My own temper exploded. "And you're a selfish jerk!"
He slapped me so hard it whipped my face to the side, and my eyes watered heavily. There was a high-pitched whine in my ears. I swallowed and held my cheek. "You said you'd never do that again," I said hoarsely.
Nick was breathing heavily, his eyes crazy-wide. "It's your fault for driving me nuts. Damn it all, I'm going to straighten your ass out." He grabbed me by one arm, his other hand fisting in my hair, and he hauled me into the living room. He was shouting filthy words, shoving me facedown over an ottoman.
"No," I cried, smothered in the upholstery. "No."
But he jerked down my jeans and panties and drove into my dry flesh, and it hurt, a fierce pinching pain that turned to raw fire, and I knew he had torn something inside me. He thrust harder, faster, easing only when I stopped saying no and fell silent, my tears sliding in a hot salty trail down to the cushion. I tried to think beyond the pain, told myself it would be over soon, just take it, take it, he'll be done in a minute.
One last bruising thrust, and Nick shuddered over me, and I shuddered too as I thought of the swimming liquid inside me. I wanted nothing to do with his babies. I wanted nothing to do with sex either.
I gasped with relief as he pulled out, heat trickling down my thighs. There were the sounds of Nick zipping and fastening his pants.
"Your period's started," he said gruffly.
We both knew it was too early for my period. That wasn't where the blood had come from. I said nothing, only lifted myself from the ottoman and pulled my clothes in place.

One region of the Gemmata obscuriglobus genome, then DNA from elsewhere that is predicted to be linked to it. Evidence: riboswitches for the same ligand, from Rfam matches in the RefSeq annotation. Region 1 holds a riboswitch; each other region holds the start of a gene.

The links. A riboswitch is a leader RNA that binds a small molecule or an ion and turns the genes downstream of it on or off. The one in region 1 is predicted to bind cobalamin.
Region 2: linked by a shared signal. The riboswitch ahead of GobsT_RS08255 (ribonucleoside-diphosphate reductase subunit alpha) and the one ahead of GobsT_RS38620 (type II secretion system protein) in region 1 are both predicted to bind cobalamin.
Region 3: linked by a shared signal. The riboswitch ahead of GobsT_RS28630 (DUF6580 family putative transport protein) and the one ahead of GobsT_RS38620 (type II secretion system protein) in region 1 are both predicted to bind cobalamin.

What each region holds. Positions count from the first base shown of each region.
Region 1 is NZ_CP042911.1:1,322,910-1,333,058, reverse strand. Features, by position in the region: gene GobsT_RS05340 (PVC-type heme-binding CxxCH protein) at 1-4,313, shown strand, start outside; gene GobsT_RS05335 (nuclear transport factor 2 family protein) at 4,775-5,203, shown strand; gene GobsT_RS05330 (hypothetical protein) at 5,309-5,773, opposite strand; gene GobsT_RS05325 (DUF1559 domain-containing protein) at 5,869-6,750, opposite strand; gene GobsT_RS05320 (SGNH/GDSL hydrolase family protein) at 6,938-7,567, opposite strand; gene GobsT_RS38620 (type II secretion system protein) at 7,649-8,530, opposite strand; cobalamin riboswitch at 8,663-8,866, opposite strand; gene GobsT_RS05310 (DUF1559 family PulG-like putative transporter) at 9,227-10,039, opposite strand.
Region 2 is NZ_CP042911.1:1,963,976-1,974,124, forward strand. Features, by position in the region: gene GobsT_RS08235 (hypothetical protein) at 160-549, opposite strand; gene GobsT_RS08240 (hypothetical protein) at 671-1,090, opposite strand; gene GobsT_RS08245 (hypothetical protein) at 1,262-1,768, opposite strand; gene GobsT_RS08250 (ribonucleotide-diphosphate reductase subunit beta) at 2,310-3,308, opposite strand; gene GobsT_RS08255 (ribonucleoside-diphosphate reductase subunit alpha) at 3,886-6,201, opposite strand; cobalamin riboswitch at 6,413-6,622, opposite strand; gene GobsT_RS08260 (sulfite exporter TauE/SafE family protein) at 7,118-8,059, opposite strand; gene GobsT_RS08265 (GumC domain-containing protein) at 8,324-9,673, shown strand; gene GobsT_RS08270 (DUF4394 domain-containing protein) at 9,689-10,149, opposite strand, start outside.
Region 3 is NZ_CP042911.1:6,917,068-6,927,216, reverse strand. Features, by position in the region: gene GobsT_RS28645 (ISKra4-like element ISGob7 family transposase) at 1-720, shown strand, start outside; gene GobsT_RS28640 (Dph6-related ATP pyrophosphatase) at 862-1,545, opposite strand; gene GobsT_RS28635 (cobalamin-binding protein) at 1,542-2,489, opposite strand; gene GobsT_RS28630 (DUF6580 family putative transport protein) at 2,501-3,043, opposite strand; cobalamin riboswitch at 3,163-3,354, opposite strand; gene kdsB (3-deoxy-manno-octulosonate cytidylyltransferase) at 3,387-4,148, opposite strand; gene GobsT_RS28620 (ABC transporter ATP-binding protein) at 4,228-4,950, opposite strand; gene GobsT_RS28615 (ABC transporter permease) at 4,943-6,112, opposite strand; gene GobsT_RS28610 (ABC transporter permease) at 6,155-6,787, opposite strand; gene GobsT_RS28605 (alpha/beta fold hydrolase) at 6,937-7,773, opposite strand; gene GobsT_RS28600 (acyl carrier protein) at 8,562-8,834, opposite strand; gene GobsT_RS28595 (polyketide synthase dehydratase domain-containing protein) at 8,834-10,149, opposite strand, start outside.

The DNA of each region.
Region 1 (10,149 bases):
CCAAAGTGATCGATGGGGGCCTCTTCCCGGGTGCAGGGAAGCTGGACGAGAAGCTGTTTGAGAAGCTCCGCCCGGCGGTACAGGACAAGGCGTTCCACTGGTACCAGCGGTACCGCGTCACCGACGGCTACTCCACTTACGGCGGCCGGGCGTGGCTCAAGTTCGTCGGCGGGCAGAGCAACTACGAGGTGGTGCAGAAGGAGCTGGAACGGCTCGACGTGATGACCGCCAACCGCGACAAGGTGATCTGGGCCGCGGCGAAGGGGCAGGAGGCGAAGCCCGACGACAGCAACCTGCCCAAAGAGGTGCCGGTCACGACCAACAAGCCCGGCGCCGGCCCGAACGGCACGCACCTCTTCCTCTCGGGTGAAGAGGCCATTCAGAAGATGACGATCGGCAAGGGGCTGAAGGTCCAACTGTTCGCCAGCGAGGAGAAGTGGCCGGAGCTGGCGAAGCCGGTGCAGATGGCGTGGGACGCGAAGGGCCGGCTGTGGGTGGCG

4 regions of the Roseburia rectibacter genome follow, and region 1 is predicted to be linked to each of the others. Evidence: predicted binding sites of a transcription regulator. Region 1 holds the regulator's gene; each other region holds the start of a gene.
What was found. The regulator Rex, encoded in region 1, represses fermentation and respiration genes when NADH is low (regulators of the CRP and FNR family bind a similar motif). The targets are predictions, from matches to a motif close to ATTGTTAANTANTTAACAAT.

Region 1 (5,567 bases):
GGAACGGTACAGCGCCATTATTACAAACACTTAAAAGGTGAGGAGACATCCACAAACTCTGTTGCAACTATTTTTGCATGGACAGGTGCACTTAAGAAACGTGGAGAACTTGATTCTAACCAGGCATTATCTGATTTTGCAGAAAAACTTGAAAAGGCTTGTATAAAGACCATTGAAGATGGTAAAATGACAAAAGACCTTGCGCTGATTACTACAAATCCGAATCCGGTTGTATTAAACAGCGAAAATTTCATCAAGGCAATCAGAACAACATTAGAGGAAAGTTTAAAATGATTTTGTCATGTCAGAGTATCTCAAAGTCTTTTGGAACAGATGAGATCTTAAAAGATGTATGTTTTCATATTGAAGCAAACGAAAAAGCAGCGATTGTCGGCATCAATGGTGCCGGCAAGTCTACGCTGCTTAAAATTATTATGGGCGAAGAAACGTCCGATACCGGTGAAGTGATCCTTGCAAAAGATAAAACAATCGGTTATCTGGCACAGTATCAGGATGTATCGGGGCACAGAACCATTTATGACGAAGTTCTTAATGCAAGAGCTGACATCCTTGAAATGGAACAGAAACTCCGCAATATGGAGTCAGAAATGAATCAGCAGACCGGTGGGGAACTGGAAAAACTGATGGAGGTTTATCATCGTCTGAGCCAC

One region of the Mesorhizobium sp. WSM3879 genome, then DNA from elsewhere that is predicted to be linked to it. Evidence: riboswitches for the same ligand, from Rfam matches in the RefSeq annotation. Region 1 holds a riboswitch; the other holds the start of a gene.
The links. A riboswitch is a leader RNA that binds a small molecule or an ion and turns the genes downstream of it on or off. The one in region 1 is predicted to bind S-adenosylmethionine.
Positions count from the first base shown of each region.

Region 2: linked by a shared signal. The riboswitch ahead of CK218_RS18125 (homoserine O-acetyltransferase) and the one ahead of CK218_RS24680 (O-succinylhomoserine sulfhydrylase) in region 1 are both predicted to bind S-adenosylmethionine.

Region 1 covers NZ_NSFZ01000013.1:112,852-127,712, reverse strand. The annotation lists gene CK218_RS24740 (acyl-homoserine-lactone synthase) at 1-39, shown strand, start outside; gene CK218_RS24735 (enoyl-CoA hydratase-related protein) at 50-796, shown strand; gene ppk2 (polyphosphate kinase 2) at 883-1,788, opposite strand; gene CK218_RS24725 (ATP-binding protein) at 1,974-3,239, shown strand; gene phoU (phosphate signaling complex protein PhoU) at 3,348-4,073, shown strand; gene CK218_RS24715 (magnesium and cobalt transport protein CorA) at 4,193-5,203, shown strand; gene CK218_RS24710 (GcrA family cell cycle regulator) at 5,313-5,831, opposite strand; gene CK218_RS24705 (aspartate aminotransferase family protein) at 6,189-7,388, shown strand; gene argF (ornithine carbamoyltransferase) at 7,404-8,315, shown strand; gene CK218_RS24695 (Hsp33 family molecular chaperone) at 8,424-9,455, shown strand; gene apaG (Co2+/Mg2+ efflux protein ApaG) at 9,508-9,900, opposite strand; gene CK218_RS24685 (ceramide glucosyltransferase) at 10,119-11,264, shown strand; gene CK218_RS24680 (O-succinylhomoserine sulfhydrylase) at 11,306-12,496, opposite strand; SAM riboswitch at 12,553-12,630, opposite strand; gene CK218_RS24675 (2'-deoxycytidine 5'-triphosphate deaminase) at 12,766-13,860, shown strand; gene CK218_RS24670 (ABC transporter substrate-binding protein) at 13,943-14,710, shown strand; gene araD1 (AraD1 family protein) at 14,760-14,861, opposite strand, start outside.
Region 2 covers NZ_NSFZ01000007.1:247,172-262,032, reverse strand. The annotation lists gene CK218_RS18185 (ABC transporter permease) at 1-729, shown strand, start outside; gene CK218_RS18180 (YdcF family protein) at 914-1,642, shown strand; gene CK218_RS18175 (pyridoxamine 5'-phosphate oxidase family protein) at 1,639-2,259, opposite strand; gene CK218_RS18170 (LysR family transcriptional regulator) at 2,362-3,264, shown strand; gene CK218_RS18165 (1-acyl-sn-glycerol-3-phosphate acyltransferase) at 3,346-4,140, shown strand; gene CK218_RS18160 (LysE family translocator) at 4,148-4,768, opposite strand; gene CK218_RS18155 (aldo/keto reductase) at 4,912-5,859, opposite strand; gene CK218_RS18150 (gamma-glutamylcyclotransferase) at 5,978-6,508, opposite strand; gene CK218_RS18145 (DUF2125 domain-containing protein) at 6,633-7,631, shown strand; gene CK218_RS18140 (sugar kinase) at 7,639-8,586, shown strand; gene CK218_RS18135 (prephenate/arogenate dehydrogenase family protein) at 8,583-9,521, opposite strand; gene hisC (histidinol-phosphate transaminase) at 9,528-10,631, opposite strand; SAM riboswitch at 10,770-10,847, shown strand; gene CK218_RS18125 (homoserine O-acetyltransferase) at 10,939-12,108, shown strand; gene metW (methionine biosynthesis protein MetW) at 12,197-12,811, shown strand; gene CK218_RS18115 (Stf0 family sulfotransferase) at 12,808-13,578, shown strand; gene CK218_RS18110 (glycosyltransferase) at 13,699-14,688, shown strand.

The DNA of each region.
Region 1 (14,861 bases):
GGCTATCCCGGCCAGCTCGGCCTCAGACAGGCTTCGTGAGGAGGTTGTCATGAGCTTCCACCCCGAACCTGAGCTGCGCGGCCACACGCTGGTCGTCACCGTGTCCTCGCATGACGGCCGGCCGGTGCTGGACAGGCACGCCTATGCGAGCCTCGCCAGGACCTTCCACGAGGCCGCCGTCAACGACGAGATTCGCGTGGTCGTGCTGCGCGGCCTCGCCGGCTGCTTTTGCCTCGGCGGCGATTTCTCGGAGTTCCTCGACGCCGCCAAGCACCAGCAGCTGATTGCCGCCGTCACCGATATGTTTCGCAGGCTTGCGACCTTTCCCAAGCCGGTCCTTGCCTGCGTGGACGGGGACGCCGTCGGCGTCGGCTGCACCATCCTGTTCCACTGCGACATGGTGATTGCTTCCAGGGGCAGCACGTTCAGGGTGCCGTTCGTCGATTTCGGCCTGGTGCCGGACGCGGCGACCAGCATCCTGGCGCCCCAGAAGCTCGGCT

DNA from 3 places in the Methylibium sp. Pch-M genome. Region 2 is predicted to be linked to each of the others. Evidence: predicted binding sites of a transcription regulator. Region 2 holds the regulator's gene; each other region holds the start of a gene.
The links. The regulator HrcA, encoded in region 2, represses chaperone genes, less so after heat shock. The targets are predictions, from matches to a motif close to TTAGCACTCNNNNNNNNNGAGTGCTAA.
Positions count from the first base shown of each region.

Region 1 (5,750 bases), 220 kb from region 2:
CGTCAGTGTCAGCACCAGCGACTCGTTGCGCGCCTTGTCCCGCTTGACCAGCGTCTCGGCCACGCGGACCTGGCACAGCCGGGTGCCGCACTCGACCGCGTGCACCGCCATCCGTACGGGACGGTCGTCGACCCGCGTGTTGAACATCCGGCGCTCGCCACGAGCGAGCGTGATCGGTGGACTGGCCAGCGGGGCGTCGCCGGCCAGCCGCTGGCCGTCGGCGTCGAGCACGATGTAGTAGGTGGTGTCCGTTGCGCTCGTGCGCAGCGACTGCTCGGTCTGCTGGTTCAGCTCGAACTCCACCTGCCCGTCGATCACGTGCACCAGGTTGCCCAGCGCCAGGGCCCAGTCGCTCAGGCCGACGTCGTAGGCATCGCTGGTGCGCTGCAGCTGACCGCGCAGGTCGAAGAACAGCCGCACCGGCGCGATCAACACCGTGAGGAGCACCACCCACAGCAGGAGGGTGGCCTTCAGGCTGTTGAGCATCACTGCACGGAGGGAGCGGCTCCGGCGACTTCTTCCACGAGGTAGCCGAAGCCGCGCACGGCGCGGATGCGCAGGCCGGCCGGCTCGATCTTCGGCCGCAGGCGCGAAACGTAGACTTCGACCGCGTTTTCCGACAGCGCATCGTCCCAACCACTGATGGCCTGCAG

Nick spoke again, sounding more normal. "I'll finish cooking dinner while you clean yourself up. What do I need to do?"
"Boil the pasta."
I hurt from my waist to my knees. I'd never had rough sex with Nick before. It was rape, a small voice said inside, but I immediately told myself that if I had only relaxed a little more, been less dry, it wouldn't have hurt nearly as much. But I didn't want it, the voice persisted.
I stood and flinched at the brutal throbbing soreness, and began to hobble to the bathroom.
"A little less drama, if you don't mind," I heard Nick say.
I was silent as I continued to the bathroom and closed the door. I started the shower, made it as hot as I could stand it, and I undressed and got in. I stood in the spray for what seemed like forever, until my body was stinging and clean and aching. I was in a fog of bewilderment, wondering how my life had come to this. Nick would not be pacified until I'd had a baby, and then he would want another, and the unwinnable game of trying to please him would never end.
This was not a matter of trying to sit down and talk honestly with someone about your feelings. That only worked when your feelings mattered. Nick, even when he seemed to be listening, was only gathering points to be used against me later. Someone else's pain, whether emotional or physical, didn't register with him. But I had thought he loved me. Had he changed so much since we'd gotten married, or had I made a fatal misjudgment?
Turning off the shower, I wrapped a towel around my sore body and went to the mirror. I used my hand to wipe a circle in the fogged mirror. My face was distorted, one eye swollen at the outside corner.
The bathroom door rattled. "You've been in there too long. Come out and eat."
"I'm not hungry."
"Open the goddamn door and stop sulking."
I unlocked the door and opened it, and stood facing him, this angry man who looked ready to tear me apart. I was afraid of him, but even more than that, I was utterly defeated. I had tried so hard to play by his rules, but he kept changing them.
"I'm not going to apologize this time," he said. "You were asking for it. You know better than to talk to me like that."